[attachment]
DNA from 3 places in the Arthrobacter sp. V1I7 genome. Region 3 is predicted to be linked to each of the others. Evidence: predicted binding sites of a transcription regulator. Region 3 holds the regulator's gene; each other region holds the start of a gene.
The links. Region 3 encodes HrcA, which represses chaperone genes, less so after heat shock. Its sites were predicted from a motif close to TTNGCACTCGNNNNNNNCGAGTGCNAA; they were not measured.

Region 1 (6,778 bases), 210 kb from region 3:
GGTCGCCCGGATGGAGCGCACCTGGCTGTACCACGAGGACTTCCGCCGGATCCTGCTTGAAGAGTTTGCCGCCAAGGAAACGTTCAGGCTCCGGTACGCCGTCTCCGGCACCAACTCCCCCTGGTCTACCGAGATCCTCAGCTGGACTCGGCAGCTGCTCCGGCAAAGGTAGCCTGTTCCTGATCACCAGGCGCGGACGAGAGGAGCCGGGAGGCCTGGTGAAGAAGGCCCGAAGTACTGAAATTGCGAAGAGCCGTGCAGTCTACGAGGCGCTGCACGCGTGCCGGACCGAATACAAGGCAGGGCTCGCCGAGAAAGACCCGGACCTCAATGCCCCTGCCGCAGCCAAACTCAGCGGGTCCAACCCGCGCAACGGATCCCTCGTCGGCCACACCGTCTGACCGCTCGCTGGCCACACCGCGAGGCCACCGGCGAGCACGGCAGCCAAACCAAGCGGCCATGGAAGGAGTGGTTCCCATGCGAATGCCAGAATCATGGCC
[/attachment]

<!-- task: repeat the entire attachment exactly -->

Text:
DNA from 3 places in the Arthrobacter sp. V1I7 genome. Region 3 is predicted to be linked to each of the others. Evidence: predicted binding sites of a transcription regulator. Region 3 holds the regulator's gene; each other region holds the start of a gene.
The links. Region 3 encodes HrcA, which represses chaperone genes, less so after heat shock. Its sites were predicted from a motif close to TTNGCACTCGNNNNNNNCGAGTGCNAA; they were not measured.

Region 1 (6,778 bases), 210 kb from region 3:
GGTCGCCCGGATGGAGCGCACCTGGCTGTACCACGAGGACTTCCGCCGGATCCTGCTTGAAGAGTTTGCCGCCAAGGAAACGTTCAGGCTCCGGTACGCCGTCTCCGGCACCAACTCCCCCTGGTCTACCGAGATCCTCAGCTGGACTCGGCAGCTGCTCCGGCAAAGGTAGCCTGTTCCTGATCACCAGGCGCGGACGAGAGGAGCCGGGAGGCCTGGTGAAGAAGGCCCGAAGTACTGAAATTGCGAAGAGCCGTGCAGTCTACGAGGCGCTGCACGCGTGCCGGACCGAATACAAGGCAGGGCTCGCCGAGAAAGACCCGGACCTCAATGCCCCTGCCGCAGCCAAACTCAGCGGGTCCAACCCGCGCAACGGATCCCTCGTCGGCCACACCGTCTGACCGCTCGCTGGCCACACCGCGAGGCCACCGGCGAGCACGGCAGCCAAACCAAGCGGCCATGGAAGGAGTGGTTCCCATGCGAATGCCAGAATCATGGCC